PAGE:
World Happiness Report
Seen as source for world leaders as they set to adopt Sustainable Development Goals
What should be a key aim of policy if not the well-being and happiness of the people of each nation. And why is that? Because it has been demonstrated that those two are critical indicators of a nation’s economic and social development, so the World Happiness Report attests.
In 2015 the Report looked at the changes in happiness levels in more than 150 countries, and examined the reasons behind the statistics. Having been published in advance of three high-level negotiations, it gave world leaders the opportunity to reshape the global agenda and move the world towards a sustainable development agenda that included well-being as an essential element.
“The aspiration of society is the flourishing of its members,” said Jeffrey Sachs, Director of the Earth Institute, Columbia University. “[The report gave] evidence on how to achieve societal well-being. It’s not by money alone, but also by fairness, honesty, trust, and good health. The evidence here [would] be useful to all countries as they pursue the new Sustainable Development Goals.”
Produced by the Sustainable Development Solutions Network (SDSN), a global initiative for the United Nations, the report contained analysis from leading experts in the fields of economics, neuroscience and national statistics, and described how measurements of subjective well-being can be used effectively to assess national progress. It was edited by Professor John F. Helliwell, of the University of British Columbia and the Canadian Institute for Advanced Research; Professor Richard Layard, Director of the Well-Being Programme at LSE’s Centre for Eco-nomic Performance; and Professor Sachs, Director of the Earth Institute and SDSN.
The first World Happiness Report, released in 2012 ahead of the UN high-level meeting on Happiness and Well-being, drew international attention as a landmark first survey of the state of global happiness. In 2015 the report dug even deeper into the data looking at country trends since the first report, regional indicators, factors in gender and age, and the importance of investing in social capital.
The report identified Switzerland, Iceland, Denmark, Norway and Canada as the countries with the highest levels of happiness:
“As the science of happiness advances, we are getting to the heart of what factors de-fine quality of life for citizens,” said Helliwell. “We are encouraged that more and more governments around the world are listening and responding with policies that put well-being first. Countries with strong social and institutional capital not only support greater well-being, but are more resilient to social and economic crises.”
On a scale running from 0 to 10, people in over 150 countries, surveyed by Gallup over the period 2012-15, reveal an average score of 5.1 (out of 10). Six key variables explain three-quarters of the variation in annual national average scores over time and among countries: real GDP per capita, healthy life expectancy, having someone to count on, perceived freedom to make life choices, freedom from corruption, and generosity. In 2015, for the first time ever, the Report broke down the data by gender, age, and region and striking differences, some much larger than have previously been found.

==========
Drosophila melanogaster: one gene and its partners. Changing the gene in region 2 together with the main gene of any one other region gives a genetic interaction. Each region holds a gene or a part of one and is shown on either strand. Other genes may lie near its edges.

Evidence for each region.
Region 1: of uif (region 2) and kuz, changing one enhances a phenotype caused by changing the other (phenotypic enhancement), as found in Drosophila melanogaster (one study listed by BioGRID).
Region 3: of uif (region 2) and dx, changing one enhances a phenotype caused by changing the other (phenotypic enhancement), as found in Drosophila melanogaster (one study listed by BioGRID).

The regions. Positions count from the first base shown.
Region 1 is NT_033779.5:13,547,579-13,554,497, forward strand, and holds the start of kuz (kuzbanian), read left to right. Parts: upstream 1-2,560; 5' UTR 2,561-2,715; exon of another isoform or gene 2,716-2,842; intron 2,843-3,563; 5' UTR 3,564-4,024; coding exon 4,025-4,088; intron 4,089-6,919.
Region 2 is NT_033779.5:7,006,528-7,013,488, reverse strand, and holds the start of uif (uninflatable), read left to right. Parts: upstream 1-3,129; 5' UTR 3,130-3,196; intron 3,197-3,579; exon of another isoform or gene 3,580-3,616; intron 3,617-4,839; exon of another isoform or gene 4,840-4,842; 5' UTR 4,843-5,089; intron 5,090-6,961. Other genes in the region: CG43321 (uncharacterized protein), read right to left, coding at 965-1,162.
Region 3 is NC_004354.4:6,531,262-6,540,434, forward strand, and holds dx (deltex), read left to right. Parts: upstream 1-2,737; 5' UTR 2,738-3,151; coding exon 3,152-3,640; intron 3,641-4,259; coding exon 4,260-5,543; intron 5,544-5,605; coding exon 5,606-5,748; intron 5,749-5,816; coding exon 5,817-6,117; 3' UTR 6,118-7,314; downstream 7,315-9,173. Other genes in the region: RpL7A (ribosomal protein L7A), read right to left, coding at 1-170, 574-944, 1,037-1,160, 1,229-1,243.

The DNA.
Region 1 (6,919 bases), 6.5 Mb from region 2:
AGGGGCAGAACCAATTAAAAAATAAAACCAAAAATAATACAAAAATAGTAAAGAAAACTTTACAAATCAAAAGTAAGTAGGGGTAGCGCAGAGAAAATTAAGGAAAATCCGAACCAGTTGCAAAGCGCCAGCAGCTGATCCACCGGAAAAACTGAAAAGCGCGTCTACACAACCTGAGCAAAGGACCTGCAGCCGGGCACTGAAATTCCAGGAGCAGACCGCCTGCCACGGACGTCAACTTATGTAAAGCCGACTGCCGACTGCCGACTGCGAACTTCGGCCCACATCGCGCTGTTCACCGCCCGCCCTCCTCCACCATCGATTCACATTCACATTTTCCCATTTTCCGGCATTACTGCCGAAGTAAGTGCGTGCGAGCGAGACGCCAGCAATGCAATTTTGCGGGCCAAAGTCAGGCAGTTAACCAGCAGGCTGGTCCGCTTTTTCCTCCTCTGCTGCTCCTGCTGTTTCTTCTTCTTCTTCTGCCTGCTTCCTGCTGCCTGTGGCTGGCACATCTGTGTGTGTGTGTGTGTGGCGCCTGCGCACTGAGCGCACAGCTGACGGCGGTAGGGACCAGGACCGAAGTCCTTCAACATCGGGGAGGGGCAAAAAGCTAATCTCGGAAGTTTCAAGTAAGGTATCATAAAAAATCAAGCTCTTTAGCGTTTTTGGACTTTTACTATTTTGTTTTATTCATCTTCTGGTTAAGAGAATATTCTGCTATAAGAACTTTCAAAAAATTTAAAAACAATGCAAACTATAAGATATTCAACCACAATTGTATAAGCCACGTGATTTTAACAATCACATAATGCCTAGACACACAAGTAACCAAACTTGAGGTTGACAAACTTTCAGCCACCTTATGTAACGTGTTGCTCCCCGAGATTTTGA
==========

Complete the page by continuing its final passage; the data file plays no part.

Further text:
“A positive outlook during the early stages of life is inherently desirable, but it also lays the foundation for greater happiness during adulthood,” said Layard. “As we consider the value of happiness in today’s report, we must invest early on in the lives of our children so that they grow to become independent, productive and happy adults, contributing both socially and economically.”
The World Happiness Report 2015 shows that at both the individual and national levels, all measures of well-being, including emotions and life evaluations, are strongly influenced by the quality of the surrounding social norms and institutions. These include family and friendships at the individual level, the presence of trust and empathy at the neighborhood and community levels, and power and quality of the over-arching social norms that determine the quality of life within and among nations and generations. When these social factors are well-rooted and readily available, communities and nations are more resilient.
The report also demonstrates that a key national challenge is to ensure that policies are designed and delivered in ways that enrich the social fabric, and teach the power of empathy to current and future generations. Under the pressures of putting right what is obviously wrong, there is often too little attention paid to building the vital social fabric. According to the report, paying greater attention to the levels and sources of subjective well-being has helped us to reach these conclusions, and to recommend making and keeping happiness as a central focus for research, policy and practice.
RANKED HAPPIEST COUNTRIES IN 2016 are
1st Denmark, 2nd Switzerland, 3rd Iceland, 4th Norway, 5th Finland, 6th Canada, 7th Netherlands, 8th New Zealand, 9th Australia, 10th Sweden, 11th Israel, 12th Austria, 13th USA, 14th Cosat Rica, 15th Puerto Rico.
Spain ranked 37th, below Saudi Arabia and Qatar! Sun, surf and sangria sleeping on their job?
SOURCE: Sustainable Development Solutons Network
“A global initiative for the United Nations”
Featured image, PD
Erik Jergensen by Erik Jersensen (https://nortonsafe.search.ask.com/web?q=Erik+B.+J%C3%B8rgensen&o=APN11908&prt=cr), CC BY-SA4.0 Int’l
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